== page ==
Objective: To determine metabolic responses to commercially sweetened flaked corn cereal, unsweetened flaked corn cereal, glucose, and sucrose in teenagers and young adults with insulin-dependent diabetes mellitus (IDDM).
Design: A crossover design in which each subject consumed test meals in random order on 4 separate days at least 72 hours apart.
Setting: The inpatient setting of the General Clinical Research Center of the Indiana University Medical Center Hospital.
Subjects: Sixteen males and eight females, aged 14 to 25 years, with IDDM.
Interventions: After fasting overnight, each subject underwent challenge tests with 50 g carbohydrate per 1.73 m2 of body surface area from sweetened flaked corn cereal, unsweetened flaked corn cereal, sucrose, and glucose. All subjects were maintained on continuous intravenous infusion of insulin overnight (euglycemic goal = 3.9 to 6.7 mmol/L), with a constant basal insulin dose infused before and throughout a 3-hour postprandial period.
Main outcome measures: Plasma glucose, free insulin, triglycerides, and free fatty acid levels measured at baseline and 15, 30, 45, 60, 90, 120, 150, and 180 minutes after meals.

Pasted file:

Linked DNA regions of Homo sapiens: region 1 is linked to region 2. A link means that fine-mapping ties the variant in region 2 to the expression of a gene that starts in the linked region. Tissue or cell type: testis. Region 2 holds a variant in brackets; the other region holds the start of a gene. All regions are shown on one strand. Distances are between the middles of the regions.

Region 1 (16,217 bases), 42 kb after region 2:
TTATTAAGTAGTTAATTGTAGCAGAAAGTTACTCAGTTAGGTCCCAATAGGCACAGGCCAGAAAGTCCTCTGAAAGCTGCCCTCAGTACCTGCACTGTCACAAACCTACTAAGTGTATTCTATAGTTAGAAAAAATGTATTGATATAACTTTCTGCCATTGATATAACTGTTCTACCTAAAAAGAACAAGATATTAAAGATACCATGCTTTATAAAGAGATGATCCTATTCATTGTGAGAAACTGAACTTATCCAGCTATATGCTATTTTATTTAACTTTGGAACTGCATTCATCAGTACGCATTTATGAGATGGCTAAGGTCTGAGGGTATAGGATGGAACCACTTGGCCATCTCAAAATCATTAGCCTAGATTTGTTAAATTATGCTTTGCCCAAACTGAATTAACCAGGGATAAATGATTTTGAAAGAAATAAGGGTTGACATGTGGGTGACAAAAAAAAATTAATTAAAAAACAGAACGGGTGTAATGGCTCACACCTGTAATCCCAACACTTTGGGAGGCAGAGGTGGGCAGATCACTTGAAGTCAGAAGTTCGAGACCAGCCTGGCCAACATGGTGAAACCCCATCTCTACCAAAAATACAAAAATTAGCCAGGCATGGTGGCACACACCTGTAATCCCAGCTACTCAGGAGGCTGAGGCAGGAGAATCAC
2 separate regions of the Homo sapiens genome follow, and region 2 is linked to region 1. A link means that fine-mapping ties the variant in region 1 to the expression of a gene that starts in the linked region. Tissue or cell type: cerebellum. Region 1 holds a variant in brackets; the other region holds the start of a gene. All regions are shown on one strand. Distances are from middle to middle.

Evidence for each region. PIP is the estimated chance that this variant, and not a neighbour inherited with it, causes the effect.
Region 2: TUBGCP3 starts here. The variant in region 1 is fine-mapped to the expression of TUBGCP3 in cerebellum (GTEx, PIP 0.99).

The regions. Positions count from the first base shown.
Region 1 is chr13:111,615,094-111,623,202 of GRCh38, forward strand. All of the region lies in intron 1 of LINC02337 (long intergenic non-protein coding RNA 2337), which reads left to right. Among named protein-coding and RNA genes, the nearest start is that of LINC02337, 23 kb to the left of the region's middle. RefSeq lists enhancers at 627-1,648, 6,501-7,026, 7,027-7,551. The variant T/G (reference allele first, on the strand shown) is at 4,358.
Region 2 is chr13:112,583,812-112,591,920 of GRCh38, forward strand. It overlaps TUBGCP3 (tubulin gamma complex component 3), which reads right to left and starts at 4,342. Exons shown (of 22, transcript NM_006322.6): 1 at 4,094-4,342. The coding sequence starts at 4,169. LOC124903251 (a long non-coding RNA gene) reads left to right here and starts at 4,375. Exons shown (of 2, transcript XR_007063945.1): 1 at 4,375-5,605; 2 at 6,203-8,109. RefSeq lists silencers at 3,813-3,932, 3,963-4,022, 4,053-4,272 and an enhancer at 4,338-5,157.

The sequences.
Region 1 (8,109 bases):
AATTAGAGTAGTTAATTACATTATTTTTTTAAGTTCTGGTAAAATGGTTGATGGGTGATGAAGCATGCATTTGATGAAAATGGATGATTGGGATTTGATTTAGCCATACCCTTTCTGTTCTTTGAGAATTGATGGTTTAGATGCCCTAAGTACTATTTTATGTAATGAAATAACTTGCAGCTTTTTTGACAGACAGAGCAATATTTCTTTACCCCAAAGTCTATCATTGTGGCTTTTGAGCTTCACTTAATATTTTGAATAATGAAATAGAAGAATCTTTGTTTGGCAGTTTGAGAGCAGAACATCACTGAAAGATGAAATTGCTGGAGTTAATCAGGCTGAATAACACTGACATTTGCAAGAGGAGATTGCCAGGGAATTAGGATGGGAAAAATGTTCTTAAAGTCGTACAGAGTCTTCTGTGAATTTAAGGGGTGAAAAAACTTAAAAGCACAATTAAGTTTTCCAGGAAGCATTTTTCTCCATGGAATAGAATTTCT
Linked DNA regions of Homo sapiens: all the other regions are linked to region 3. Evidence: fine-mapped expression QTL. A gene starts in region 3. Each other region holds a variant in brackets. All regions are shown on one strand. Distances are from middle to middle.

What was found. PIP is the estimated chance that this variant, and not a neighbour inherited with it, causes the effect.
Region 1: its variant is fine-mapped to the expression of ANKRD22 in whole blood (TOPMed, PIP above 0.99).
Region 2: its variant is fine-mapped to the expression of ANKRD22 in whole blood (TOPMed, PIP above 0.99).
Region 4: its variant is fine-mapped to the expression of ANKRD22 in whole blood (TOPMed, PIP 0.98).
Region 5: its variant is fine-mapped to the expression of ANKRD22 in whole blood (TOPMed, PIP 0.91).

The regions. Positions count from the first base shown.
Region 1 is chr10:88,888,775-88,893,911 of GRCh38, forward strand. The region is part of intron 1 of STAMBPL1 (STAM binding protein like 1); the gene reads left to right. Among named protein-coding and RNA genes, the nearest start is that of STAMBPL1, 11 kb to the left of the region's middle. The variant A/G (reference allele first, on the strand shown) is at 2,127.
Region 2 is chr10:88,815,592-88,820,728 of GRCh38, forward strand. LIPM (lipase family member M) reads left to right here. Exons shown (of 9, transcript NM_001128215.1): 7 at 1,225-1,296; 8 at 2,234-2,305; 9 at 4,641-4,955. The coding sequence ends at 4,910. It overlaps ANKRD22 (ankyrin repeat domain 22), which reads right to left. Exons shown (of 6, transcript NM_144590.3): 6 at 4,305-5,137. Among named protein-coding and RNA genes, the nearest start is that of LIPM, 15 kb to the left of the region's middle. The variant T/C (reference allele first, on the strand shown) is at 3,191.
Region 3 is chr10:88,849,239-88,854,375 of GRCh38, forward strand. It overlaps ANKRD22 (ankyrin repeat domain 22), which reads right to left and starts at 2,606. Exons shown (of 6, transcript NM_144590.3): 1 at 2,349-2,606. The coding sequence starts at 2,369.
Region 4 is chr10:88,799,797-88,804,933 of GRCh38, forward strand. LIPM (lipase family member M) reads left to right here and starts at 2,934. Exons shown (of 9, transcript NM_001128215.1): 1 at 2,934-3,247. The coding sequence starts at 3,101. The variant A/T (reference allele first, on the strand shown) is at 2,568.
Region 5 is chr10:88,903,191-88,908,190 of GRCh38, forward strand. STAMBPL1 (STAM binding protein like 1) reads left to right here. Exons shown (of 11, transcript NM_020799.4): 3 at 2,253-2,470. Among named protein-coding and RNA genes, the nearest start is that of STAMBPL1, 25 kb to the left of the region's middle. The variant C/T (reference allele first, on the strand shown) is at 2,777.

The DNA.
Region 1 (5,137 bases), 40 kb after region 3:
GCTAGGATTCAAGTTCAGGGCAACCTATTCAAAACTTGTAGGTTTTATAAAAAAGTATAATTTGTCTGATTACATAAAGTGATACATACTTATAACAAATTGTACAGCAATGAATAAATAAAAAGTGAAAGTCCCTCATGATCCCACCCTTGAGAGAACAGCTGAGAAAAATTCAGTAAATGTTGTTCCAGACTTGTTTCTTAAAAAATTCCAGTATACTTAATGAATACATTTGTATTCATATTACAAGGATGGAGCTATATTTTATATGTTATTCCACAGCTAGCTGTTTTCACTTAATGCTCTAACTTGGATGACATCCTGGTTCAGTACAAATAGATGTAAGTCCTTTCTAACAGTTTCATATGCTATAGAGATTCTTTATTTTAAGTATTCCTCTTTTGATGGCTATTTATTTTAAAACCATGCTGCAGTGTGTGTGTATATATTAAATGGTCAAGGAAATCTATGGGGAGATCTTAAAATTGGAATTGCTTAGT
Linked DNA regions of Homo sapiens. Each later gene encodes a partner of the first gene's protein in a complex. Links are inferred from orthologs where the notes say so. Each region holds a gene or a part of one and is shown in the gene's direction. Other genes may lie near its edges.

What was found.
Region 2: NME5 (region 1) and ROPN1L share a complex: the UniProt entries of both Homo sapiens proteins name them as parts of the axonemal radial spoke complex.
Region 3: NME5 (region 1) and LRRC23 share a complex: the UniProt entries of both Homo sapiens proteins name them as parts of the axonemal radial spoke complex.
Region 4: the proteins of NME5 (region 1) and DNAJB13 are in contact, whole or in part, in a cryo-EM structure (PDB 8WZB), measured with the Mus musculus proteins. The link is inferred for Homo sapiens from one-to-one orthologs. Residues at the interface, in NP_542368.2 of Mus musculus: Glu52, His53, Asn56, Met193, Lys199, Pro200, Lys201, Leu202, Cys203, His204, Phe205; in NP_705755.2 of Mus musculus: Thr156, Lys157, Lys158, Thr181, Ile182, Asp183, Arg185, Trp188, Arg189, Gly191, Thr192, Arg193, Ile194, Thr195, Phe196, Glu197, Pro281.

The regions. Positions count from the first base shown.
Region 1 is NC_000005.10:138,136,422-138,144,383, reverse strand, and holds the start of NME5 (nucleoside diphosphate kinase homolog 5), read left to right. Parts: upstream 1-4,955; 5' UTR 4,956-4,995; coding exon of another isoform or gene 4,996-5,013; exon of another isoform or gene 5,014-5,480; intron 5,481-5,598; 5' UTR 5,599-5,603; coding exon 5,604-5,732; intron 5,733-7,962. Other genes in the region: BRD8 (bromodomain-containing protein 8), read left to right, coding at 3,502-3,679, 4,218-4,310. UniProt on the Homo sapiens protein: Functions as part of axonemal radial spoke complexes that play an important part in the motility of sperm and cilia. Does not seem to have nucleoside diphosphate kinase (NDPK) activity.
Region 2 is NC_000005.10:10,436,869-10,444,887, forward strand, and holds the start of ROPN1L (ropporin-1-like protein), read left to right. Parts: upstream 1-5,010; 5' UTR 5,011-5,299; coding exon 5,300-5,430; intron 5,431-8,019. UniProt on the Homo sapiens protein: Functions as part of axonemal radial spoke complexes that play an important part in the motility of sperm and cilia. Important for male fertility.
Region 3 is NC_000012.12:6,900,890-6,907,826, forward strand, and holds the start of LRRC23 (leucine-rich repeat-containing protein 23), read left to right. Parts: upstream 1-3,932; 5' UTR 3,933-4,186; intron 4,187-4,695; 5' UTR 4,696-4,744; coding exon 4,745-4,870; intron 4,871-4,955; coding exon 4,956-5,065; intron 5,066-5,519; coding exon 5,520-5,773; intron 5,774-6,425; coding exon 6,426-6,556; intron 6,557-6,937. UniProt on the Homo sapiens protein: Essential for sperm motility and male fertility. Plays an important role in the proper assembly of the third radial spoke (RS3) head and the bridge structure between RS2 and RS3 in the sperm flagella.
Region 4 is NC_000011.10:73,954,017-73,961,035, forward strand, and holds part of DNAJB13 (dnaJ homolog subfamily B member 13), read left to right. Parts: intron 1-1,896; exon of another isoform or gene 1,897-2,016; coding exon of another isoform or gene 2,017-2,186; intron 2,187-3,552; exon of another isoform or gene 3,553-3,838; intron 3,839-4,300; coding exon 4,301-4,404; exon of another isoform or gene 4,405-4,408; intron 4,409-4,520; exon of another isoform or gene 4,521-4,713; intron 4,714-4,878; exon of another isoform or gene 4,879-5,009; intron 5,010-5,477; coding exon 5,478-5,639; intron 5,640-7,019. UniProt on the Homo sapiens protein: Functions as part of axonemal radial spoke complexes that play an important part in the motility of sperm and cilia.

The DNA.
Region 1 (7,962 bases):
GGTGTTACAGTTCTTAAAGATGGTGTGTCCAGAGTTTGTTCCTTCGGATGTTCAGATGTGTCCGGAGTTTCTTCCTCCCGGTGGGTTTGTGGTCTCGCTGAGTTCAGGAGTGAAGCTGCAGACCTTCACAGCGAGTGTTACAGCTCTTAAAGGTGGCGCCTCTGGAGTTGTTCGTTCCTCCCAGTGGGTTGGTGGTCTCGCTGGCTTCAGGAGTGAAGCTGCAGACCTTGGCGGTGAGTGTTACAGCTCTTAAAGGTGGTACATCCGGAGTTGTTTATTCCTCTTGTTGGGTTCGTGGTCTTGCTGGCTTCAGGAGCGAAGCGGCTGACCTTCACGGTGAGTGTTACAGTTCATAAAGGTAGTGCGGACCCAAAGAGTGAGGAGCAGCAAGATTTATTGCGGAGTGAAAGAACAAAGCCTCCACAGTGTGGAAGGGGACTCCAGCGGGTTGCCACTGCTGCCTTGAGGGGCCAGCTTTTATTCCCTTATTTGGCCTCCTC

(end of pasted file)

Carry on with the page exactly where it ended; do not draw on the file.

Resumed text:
Statistical analyses performed: Comparisons among the four meals were made using two-way repeated measures analyses of variance followed by the Newman-Keuls multiple comparison procedure to identify specific differences among meals. The areas under the response curves were compared using one-way repeated measures analysis of covariance, adjusted for baseline values.
Results: The response to glucose for the area under the 3-hour blood glucose response curve was significantly greater than the response to sucrose (P = .006 by repeated measures analysis of variance); the areas for the two cereals (not significantly different from one another) were between the glucose and sucrose areas. At 3 hours, glycemia differed significantly among three of the meals: unsweetened flaked corn cereal > sweetened flaked corn cereal > sucrose (P < .001). Glucose at 3 hours was greater than sucrose (P < .001). There were no significant differences for free insulin, triglycerides, or free fatty acids.
Applications: Equivalent gram amounts of carbohydrate as presweetened breakfast cereals are not detrimental to persons with IDDM compared with unsweetened cereals. Therefore, presweetened cereals can be used in the correct portion sizes and based on the number of carbohydrate or starch servings in a person's diabetic meal plan.